HARRIS: Governor Eliot Spitzer was caught up in a federal investigation into an alleged high-priced prostitution ring called Emperor's Club VIP, which charged up $5500 an hour. On its Web site the company claims to service a "select group of educated, refined and successful international clients." The allegations against the people who run the company are laid out in this affidavit. Client number nine, who, according to a law enforcement source familiar with the investigation, is Governor Spitzer, is recorded arranging for a prostitute named Kristen to travel by train from New York City to Washington, D.C, on February 13, and come to his hotel room. ABC News has confirmed that Governor Spitzer booked a room at the Mayflower hotel [across the street from the ABC News Washington bureau] that night and testified before Congress the next day. In the affidavit, client number nine asks what Kristen will look like, and is told, "American, petite, very pretty brunette." This is a stunning fall from grace for a man who, as Attorney General of New York, prosecuted two prostitution rings and waged an aggressive, headline-grabbing campaign against Wall Street misdeeds -- a campaign some found overbearing.
SPITZER, FILE FOOTAGE: Reform is the key. It is only through real reform that investor confidence will be restored.
JOHN FUND, WALL STREET JOURNAL: I would say you could walk through the deepest sympathy for Eliot Spitzer on Wall Street and you would not get your ankles wet.
HARRIS: Governor Spitzer is known as a straight arrow, an ambitious overachiever who's been married to his wife Silda for 21 years. They have three children.
BROOKE MASTERS, Biographer: I was completely stunned. It seems so out of character, when you think about it. He seems to have a very good marriage.
ELIOT SPITZER: I have disappointed and failed to live up to the standard I expected of myself. I must now dedicate some time to regain the trust of my family.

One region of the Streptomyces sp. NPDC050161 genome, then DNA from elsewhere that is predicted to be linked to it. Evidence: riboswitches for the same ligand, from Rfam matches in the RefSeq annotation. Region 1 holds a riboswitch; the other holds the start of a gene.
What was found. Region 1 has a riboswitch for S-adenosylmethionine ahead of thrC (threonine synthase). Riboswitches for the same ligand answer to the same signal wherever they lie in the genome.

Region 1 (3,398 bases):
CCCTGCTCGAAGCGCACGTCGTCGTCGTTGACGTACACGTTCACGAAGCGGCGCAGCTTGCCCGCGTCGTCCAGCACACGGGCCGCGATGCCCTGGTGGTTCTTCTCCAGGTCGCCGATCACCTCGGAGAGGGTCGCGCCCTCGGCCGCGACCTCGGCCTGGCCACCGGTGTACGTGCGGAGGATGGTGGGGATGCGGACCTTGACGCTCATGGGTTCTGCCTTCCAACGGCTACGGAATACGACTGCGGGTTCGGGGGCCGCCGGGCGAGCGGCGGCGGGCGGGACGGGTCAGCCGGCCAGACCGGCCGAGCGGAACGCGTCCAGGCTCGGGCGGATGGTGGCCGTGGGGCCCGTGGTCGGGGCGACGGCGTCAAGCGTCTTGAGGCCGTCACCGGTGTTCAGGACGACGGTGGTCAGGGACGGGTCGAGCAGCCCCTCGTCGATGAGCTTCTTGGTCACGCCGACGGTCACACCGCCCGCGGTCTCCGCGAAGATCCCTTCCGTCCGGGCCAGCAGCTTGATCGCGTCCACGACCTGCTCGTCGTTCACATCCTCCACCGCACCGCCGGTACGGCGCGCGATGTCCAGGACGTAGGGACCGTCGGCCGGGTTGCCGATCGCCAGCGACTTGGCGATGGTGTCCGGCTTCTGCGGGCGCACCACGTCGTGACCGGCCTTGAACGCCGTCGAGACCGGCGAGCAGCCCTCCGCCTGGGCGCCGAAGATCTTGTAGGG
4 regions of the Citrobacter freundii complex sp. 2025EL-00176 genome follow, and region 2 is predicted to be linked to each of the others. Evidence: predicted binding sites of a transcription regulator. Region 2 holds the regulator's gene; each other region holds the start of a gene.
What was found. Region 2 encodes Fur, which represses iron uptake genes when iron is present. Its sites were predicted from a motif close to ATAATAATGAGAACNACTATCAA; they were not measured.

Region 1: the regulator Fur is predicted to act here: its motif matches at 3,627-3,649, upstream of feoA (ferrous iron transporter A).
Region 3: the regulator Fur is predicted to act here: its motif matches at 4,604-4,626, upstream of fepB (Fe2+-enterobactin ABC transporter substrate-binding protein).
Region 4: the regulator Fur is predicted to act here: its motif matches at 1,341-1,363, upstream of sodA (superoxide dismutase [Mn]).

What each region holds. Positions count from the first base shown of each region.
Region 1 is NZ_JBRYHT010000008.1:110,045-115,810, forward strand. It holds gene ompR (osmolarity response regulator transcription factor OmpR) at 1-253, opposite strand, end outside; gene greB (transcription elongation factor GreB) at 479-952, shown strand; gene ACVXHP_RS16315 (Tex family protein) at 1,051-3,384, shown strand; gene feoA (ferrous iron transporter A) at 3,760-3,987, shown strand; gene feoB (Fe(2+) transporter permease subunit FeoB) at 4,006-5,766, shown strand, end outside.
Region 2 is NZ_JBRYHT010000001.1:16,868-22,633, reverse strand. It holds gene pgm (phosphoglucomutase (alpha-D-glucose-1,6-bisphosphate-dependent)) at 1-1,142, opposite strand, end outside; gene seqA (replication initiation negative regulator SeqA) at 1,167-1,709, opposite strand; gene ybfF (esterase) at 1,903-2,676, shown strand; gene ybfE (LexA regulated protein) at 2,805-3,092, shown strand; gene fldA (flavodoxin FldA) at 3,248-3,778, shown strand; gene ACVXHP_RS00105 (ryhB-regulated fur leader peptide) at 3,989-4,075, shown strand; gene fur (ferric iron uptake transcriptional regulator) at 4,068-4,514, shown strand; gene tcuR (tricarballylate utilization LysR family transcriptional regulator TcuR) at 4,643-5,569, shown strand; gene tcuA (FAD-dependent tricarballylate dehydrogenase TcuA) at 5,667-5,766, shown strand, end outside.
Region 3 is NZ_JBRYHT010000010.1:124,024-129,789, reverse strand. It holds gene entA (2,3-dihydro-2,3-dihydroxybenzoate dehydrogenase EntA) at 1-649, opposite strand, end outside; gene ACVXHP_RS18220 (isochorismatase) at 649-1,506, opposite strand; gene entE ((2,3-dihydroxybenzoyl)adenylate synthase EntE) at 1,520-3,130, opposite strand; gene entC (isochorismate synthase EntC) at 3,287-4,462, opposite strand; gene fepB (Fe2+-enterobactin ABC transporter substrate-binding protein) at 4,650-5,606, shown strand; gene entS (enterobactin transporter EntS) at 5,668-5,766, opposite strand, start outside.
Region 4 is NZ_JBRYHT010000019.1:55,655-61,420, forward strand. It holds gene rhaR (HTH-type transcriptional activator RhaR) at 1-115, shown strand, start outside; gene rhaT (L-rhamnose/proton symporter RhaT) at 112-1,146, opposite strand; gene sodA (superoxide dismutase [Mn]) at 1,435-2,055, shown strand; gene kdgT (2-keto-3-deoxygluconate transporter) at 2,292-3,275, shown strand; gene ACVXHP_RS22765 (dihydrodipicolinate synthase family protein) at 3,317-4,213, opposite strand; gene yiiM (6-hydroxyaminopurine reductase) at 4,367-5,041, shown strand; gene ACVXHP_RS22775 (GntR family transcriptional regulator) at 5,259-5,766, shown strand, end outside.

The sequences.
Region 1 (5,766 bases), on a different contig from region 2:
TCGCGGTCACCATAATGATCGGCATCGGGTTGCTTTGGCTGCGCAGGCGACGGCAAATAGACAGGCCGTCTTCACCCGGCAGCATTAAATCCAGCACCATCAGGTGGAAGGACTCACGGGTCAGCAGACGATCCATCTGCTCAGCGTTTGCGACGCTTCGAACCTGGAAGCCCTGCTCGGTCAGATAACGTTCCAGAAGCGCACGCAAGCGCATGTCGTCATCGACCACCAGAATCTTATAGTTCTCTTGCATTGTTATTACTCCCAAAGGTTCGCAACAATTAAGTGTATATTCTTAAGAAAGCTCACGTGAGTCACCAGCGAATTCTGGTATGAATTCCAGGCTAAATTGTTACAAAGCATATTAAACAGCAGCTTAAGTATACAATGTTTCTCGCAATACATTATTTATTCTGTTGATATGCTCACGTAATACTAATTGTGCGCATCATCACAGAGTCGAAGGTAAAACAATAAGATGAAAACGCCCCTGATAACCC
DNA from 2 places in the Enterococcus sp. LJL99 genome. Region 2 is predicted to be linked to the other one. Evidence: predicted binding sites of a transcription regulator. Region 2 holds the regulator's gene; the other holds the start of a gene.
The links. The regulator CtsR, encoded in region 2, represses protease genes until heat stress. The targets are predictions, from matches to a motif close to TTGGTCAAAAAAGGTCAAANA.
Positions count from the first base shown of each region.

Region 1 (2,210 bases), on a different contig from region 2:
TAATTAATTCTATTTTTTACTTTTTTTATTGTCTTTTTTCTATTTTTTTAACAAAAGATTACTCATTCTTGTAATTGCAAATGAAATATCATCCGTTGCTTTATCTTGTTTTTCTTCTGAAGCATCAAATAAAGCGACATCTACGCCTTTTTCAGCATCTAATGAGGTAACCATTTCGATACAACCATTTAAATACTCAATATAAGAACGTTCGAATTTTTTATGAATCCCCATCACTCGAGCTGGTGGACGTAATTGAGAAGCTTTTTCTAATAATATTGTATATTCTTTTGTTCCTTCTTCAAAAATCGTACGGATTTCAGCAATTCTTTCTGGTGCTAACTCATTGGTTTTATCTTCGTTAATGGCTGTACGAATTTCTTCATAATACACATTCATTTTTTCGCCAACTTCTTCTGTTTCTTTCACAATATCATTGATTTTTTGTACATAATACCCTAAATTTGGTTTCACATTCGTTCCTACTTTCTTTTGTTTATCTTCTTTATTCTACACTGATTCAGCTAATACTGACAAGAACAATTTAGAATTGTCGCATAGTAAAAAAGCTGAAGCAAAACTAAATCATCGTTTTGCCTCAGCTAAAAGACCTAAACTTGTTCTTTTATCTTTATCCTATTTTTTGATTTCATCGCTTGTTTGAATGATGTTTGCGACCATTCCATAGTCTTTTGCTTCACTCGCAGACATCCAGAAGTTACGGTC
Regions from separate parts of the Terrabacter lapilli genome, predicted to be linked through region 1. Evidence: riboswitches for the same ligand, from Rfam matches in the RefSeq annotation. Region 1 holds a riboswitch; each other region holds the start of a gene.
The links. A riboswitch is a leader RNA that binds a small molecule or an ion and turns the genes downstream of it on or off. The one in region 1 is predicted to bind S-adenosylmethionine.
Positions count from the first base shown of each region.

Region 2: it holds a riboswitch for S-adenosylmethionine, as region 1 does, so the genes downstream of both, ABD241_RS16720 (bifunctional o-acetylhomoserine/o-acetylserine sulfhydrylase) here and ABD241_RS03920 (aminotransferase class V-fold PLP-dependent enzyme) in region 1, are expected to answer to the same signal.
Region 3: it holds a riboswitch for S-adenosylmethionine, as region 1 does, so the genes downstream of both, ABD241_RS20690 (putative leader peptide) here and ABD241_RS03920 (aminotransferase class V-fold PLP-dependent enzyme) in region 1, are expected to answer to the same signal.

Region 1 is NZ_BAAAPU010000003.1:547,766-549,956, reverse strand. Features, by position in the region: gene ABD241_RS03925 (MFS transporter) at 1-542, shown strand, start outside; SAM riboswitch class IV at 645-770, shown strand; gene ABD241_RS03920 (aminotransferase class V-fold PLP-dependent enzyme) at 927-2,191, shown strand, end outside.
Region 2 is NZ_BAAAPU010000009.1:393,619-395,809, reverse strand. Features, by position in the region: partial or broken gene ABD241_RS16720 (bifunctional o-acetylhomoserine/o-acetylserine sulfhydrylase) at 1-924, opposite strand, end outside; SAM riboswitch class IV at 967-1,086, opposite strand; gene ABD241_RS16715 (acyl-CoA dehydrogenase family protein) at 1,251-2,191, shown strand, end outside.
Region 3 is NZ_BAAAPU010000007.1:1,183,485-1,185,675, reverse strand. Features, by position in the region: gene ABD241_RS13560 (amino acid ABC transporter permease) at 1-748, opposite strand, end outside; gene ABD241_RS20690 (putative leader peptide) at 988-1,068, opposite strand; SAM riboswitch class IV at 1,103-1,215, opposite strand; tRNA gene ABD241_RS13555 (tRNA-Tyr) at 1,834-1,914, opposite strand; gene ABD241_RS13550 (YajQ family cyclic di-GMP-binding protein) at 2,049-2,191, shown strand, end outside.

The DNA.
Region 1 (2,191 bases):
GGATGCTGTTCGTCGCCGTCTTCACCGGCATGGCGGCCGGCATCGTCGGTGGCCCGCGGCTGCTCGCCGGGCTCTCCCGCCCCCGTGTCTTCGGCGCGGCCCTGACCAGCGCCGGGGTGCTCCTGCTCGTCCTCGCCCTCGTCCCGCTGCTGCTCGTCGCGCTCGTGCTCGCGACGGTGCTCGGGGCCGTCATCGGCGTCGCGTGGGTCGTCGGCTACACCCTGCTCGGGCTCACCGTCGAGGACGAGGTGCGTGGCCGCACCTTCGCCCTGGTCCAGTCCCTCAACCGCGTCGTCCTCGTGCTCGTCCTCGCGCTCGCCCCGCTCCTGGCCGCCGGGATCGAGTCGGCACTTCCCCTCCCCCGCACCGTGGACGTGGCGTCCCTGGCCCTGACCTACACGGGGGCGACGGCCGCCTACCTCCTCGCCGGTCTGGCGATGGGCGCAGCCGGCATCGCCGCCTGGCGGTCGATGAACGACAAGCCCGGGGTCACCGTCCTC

HARRIS: This investigation actually began months ago when the Governor's bank alerted federal authorities to suspicious transactions in the governor's account. What started out as an investigation into public corruption has led to the revelation of this prostitution ring.
VARGAS: Dan, what charges might Governor Spitzer actually face?
HARRIS: So, obviously, local charges potentially for soliciting a prostitute. Also federal charges for transporting a prostitute across state lines. But legal experts we spoke to today say it's highly unlikely that he'll be charged. In these cases, usually the clients are not charged. So, at this point, he may not be in legal jeopardy, but he is definitely in political jeopardy.
VARGAS: All right. Dan Harris, thanks so much. And for that aspect of the story, we turn now to our chief Washington correspondent George Stephanopoulos. And, George, other politicians have survived similar type scandals, but with his reputation as a dogged law enforcer, not an option?
GEORGE STEPHANOPOULOS: Very, very tough, Elizabeth. My guess is, right now, he's probably trying to negotiate with those prosecutors the kind of deals he made with top corporate officials he prosecuted that he would resign if they would choose not to indict. Given his record as a prosecutor, given the enemies he's made on Wall Street and in Albany, and given the fact that this is a presidential election year where he would become fodder for the campaigns, I think it's going to be very, very difficult, if not impossible, for him to continue in office.
VARGAS: If, in fact, he resigns, the Lieutenant Governor would be sworn in, and he would make history on several fronts.
STEPHANOPOULOS: Boy, he certainly would. David Patterson, the current Lieutenant Governor, he would be the first African-American Governor in the state of New York, the first legally blind Governor ever in the United States. And, of course, he would become only the second African-American Governor in the United States. Deval Patrick of Massachusetts is the only other one right now.

CBS's Smith: Republican Campaign Ads
Have Taken 'Low Road'

On Monday's CBS Early Show, co-host Harry Smith did a segment on the effectiveness of television ads in presidential campaigns, in which he gave credit to Ronald Reagan's "optimistic" Morning in America ad, which he incorrectly said was run in the 1980 campaign rather than 1984, but he followed quickly by condemning more recent Republican ads: "There's a high road and a low road. Remember Willie Horton? The ads played to racial fears and portrayed Massachusetts Governor Michael Dukakis as soft on crime...And an ad showing John Kerry's wobbly windsurfing helped sink his presidential bid."

[This item, by Kyle Drennen, was posted Monday afternoon on the MRC's blog, NewsBusters.org: newsbusters.org ]